I began playing Strat-O-Matic in the late '70s. My next-door neighbor and I started with the football board, dice and cards game, but quickly added Strat-O-Matic Baseball to our arsenal. We even dabbled with Strat-O-Matic Basketball a bit, but it didn't take long to realize it was a little boring.
Strat-O-Matic Football was fun, but baseball was definitely where it was at. Not because it involved a great deal of strategy—other than setting lineups and making pitching changes, it's mostly about the luck of the dice—but because baseball is, and has always been, about statistics.
The statistics some of emphasize have changed over the years, but they've always been a huge part of any serious fan's enjoyment of the game. Obviously, the kind of kid who got into a game like Strat-O-Matic was also the type who didn't mind digging into the numbers in an attempt to determine who was worthy of playing time and who wasn't.
It didn't take long for us to start figuring out the probabilities of each roll of the dice. It's pretty simple math, really. By determining, when rolling two dice, there are six possible ways to roll a seven, five ways to roll a six and eight, four for a five and nine, etc., we were able to determine the percentage chances of each outcome.
Eventually, my standard practice became to write each batter's total hit chances, on-base chances and home run chances versus both right-handed and left-handed pitchers directly on the card. Of course, I similarly evaluated each pitcher against each type of batter. I did this all in pencil, of course, which seemed like a good idea in theory. But, as you can probably imagine, eventually those numbers gave way to smudge marks.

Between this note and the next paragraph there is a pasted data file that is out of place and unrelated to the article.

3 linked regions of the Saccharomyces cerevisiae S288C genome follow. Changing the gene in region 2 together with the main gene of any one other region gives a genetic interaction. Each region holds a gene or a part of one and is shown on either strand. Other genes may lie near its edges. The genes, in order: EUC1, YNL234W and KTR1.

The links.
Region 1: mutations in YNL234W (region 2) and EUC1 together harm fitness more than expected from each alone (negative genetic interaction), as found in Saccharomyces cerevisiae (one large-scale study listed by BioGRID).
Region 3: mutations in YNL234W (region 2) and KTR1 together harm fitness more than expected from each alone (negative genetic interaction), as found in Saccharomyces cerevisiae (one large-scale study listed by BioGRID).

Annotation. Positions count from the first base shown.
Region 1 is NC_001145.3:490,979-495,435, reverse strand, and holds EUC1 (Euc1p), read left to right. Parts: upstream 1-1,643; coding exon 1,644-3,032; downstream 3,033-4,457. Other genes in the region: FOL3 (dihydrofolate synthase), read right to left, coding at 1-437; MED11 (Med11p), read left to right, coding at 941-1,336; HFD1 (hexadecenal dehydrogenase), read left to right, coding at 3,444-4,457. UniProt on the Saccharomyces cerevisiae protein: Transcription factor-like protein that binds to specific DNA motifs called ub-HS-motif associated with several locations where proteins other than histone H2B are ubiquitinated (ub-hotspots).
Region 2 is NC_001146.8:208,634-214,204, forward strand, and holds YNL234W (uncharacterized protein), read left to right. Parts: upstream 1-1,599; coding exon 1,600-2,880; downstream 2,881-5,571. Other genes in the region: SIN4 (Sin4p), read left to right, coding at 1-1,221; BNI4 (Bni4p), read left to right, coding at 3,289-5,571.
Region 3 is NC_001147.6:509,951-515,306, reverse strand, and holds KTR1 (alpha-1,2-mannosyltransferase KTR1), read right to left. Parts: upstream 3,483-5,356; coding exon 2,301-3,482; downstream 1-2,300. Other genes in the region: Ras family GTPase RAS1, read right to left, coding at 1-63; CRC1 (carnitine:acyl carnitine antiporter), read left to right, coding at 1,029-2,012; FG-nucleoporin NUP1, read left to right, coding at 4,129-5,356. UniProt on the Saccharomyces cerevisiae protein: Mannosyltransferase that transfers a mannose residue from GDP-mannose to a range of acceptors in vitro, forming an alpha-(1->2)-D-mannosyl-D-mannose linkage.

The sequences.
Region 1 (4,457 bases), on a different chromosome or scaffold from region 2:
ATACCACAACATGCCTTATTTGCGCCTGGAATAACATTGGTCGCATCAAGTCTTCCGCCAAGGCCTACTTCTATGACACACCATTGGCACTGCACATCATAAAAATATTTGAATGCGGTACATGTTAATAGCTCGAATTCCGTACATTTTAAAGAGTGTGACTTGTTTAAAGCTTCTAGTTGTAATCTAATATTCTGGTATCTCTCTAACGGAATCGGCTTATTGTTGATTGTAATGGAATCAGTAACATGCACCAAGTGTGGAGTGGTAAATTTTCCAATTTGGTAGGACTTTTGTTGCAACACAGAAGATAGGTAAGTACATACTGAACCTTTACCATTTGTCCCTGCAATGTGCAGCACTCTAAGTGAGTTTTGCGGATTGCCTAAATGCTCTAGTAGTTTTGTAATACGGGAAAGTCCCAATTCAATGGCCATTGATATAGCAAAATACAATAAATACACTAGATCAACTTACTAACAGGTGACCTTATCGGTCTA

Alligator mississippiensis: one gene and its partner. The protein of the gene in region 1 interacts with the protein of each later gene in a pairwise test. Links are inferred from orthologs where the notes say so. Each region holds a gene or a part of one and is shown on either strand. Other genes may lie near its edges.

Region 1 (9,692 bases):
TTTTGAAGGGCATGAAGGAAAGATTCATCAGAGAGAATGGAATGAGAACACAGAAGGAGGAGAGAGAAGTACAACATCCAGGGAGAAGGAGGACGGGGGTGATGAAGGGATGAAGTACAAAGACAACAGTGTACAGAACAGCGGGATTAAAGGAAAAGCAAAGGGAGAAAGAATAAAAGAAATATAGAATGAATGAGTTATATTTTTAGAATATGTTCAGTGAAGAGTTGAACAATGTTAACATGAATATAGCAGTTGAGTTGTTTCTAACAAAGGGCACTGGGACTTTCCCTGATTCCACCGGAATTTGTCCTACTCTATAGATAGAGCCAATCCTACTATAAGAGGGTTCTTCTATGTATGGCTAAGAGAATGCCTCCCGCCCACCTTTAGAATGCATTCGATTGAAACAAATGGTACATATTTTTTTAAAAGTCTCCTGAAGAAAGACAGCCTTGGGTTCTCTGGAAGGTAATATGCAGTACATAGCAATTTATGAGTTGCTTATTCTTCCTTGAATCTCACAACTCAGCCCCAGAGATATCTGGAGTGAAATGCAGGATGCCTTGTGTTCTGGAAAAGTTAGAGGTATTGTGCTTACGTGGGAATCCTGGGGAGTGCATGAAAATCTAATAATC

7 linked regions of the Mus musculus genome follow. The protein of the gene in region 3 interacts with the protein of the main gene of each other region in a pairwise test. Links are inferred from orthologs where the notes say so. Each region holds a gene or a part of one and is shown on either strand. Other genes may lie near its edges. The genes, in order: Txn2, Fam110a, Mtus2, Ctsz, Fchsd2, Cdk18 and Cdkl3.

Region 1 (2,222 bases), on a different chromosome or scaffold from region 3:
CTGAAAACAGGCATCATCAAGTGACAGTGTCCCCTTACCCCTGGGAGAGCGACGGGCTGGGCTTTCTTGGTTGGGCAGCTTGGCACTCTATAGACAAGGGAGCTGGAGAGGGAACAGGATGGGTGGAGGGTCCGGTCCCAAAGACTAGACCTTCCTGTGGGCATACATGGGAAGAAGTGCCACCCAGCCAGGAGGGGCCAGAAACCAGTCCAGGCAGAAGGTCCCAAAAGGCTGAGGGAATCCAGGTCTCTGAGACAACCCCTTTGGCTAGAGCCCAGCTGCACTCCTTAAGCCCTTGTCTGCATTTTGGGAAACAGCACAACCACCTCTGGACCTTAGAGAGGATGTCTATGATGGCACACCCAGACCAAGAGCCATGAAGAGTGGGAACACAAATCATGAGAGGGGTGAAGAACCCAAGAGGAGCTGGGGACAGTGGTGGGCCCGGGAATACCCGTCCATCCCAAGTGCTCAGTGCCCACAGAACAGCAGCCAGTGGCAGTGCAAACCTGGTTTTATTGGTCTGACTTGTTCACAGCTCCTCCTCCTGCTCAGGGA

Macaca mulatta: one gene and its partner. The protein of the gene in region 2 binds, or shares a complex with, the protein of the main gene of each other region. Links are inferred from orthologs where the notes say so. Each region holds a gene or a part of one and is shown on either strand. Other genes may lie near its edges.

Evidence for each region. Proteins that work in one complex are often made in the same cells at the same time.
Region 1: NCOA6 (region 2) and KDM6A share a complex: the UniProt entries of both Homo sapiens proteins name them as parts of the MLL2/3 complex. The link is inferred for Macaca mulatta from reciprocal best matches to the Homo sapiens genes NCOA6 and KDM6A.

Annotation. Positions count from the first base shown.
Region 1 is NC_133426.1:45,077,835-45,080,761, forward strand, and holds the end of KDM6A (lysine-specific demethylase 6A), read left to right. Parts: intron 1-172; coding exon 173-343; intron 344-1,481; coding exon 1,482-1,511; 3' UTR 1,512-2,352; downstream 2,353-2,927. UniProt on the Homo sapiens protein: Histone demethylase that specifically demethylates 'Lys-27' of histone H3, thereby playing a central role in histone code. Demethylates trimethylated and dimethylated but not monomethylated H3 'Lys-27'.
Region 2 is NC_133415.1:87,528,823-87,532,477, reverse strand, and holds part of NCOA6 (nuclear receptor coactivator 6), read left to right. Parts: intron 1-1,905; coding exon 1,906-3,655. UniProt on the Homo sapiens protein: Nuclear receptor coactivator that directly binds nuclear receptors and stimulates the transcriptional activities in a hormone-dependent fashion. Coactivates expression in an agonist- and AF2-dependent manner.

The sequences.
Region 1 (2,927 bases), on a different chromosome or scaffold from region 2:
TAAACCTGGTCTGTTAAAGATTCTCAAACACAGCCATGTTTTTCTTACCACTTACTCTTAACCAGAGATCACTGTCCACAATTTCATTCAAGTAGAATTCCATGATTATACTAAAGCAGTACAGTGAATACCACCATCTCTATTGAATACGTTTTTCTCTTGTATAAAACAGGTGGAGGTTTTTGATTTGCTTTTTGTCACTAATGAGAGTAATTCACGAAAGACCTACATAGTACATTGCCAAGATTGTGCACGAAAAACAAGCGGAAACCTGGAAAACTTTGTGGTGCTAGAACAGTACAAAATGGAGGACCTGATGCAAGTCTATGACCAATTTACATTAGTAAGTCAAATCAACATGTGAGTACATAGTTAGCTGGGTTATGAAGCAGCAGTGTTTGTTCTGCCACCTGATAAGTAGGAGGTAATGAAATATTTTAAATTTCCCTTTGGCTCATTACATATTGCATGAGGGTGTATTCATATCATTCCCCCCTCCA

Still, writing those numbers on the cards, and realizing a player with 54 on-base chances has only a 50% chance of making an out if the roll refers to his card* influenced me to emphasize on-base percentage and power. For some reason, when you're the one rolling the dice for each play, the value of avoiding outs becomes more obvious than usual. And, of course, what's better than a home run? Right, a home run with runners on base.
*When rolling two dice, there are 36 different potential rolls (6 times 6). A third die is also rolled, which determines which of six colums to refer to. 1-3 are on the batter's card, 4-6 on the pitcher's card. Remember how I said there were six possible ways to roll a seven? That would count as six total chances. 36 chances per column times three columns on the player's card equals 108. Now, of course, you see that 54 is exactly half of 108.
So, long before I had ever heard of Bill James, it was Strat-O-Matic Baseball that introduced me to the world of advanced statistics. Sort of. OK, not really advanced statistics, but we all know OBP was essentially the gateway to OPS+, wOBA, WAR and some even more advance sabermetric statistics.
After my initial purchase of the most current set of cards that came with the game, I developed an interest in the old-timers sets. I'm not sure why, except I'm pretty sure it was less jarring to my sensibilities to make what sometimes seemed like unorthodox personnel decisions with players I wasn't all that familiar with.